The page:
Tornado "Could've Been Worse": Fire Chief

Trees swirled around homes, but refused to destroy most of them

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    NEWSLETTERS

    NBCWashington.com
    Several trees were taken out, knocked over, broken at the tops, and uprooted during the storm in Ijamsville, Md., but many houses survived intact.

    Those lucky enough have only had to repair part of their roofs today after a tornado hit Frederick County, Md., Friday.

    Winds were estimated to be as high as 100 mph sent huge bails of hay crashing into fences and caused many a tree to snap and fall over throughout the region -- especially in the town of Ijamsville, which seems to be the place hardest hit in Friday afternoon's storms. 

    Trees Refused to Destroy Homes: Fire Chief

    [DC] Trees Refused to Destroy Homes: Fire Chief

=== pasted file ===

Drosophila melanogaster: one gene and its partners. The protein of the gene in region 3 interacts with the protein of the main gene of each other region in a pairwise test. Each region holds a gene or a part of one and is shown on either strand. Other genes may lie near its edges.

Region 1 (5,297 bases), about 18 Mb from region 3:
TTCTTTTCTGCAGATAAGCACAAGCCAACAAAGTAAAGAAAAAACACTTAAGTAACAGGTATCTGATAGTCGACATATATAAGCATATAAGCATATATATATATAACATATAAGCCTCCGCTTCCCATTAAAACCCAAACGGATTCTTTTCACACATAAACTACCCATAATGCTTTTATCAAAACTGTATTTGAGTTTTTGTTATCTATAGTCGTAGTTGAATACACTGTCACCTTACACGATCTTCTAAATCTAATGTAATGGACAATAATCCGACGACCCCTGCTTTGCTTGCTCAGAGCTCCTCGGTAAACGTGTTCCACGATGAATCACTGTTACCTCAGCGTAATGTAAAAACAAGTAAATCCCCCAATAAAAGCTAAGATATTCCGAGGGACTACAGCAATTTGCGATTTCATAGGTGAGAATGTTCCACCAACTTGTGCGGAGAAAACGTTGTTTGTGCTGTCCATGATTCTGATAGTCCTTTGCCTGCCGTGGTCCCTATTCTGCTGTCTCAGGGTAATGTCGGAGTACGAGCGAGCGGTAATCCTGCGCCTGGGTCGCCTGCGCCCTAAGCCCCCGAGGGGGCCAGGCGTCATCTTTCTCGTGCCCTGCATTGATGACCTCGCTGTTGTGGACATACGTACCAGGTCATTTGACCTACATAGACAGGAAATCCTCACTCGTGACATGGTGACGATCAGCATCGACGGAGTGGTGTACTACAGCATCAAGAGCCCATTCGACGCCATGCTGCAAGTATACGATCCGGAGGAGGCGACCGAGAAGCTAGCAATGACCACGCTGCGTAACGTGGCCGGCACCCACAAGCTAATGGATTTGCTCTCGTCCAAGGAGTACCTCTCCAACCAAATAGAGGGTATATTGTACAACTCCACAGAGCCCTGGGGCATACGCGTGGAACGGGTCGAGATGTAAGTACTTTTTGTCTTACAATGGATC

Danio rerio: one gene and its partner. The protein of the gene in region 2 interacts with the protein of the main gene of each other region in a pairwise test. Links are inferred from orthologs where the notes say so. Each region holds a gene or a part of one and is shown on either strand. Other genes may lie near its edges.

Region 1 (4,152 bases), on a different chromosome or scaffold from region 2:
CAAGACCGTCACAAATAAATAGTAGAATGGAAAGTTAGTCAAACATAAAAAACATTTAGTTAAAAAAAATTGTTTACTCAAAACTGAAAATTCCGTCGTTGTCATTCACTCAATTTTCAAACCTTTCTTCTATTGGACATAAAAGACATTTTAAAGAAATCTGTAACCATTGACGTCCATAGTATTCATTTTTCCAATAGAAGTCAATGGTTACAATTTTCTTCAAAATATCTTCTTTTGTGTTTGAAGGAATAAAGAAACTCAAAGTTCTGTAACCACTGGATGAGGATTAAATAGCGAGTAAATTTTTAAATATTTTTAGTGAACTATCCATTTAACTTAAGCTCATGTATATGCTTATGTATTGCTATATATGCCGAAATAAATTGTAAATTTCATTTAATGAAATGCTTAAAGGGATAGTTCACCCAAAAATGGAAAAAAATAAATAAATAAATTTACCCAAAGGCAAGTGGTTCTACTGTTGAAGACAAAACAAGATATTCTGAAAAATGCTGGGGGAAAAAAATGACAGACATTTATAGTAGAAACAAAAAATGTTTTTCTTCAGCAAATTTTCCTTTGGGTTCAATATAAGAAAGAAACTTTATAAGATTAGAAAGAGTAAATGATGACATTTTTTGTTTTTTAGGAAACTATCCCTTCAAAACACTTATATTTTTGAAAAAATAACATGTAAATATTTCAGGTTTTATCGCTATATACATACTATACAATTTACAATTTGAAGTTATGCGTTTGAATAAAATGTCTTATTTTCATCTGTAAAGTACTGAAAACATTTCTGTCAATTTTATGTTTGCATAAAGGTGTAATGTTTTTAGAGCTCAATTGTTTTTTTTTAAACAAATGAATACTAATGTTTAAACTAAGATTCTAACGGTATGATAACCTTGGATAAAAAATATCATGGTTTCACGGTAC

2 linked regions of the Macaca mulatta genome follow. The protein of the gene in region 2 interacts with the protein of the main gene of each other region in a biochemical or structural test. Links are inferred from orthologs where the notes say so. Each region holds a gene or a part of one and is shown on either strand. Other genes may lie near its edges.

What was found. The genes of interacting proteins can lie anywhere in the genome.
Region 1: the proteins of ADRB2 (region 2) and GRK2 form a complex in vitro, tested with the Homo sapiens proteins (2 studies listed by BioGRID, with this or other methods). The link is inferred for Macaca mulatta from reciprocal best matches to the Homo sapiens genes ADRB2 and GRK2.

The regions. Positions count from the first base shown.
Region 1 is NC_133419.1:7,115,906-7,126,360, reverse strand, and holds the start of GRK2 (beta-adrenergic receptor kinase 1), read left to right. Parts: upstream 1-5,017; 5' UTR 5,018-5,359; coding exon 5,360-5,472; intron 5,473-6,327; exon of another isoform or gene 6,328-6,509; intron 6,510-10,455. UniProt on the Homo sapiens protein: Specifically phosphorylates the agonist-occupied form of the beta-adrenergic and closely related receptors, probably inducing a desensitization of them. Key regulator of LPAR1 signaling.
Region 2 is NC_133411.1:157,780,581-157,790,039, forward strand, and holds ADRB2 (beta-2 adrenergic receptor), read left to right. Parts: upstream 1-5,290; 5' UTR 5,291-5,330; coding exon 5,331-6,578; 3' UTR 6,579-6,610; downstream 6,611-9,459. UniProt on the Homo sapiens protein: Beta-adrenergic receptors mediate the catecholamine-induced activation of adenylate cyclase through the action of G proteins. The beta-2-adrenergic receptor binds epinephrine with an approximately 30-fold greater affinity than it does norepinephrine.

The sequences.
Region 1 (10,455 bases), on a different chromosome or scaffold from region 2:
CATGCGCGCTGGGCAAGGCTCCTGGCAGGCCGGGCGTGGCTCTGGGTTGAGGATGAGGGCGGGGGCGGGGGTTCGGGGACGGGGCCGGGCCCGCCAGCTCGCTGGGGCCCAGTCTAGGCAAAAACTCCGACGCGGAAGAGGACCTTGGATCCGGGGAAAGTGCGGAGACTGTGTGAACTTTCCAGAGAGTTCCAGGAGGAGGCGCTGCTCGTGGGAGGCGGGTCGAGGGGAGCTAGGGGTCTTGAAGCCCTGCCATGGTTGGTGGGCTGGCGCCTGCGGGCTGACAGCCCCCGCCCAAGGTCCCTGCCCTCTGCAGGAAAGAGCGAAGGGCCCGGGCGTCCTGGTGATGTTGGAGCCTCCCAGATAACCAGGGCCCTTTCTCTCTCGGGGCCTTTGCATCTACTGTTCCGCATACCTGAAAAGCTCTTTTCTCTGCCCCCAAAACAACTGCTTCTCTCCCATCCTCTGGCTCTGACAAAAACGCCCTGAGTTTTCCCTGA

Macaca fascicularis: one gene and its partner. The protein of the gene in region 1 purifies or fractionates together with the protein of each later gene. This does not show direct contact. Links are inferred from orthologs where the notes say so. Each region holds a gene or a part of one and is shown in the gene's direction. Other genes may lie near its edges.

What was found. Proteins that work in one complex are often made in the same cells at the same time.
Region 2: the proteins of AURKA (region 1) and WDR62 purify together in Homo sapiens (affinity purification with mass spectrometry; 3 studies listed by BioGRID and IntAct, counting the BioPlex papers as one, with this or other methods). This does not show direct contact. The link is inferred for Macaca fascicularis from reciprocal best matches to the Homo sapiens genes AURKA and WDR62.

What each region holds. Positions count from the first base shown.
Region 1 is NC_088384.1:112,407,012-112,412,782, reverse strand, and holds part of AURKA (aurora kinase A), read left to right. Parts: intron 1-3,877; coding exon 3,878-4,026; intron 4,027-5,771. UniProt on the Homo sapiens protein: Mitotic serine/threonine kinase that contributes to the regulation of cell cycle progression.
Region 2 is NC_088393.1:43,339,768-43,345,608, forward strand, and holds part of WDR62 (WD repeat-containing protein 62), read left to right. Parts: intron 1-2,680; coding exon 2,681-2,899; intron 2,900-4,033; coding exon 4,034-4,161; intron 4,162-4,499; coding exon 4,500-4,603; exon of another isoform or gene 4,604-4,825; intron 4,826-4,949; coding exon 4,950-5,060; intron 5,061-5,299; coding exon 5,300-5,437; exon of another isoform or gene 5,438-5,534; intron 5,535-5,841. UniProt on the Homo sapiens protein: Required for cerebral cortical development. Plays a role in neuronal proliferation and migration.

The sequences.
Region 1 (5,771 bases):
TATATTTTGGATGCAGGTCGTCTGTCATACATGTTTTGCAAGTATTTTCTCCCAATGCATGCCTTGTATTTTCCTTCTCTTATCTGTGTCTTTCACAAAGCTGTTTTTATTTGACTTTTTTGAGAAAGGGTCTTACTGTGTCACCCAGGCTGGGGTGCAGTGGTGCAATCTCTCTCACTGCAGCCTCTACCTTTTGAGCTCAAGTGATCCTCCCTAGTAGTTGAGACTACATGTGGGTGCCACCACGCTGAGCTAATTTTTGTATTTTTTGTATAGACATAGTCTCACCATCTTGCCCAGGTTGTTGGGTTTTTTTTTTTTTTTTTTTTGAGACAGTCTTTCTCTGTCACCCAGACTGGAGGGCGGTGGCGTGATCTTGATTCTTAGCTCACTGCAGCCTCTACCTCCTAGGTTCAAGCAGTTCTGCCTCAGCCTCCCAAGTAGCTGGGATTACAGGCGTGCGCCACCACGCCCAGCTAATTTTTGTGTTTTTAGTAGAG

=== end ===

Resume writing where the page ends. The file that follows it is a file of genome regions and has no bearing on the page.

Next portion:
An 1840s farmhouse in Ijamsville, Md. didn't survive Friday's tornado, but many other homes -- and people -- did. (Published Sunday, Aug 2, 2009)

    No injuries were reported.  But perhaps the storm's greatest casualty, home-wise at least, was a farmhouse built around 1840; it was flattened in seconds.  

    According to Ijamsville fire chief Jimmy Loveless, most trees seemed to swirl around people's homes, but refused to destroy them.

    "It could've been a lot worse," Loveless said.  "We're thankin' the Lord that this is all it is."

    The same storms also caused damage in much of northern and central Maryland, as well as the Eastern Shore, and knocked out power in at least 55,000 homes and business in Maryland and Virginia, The Washington Post reported.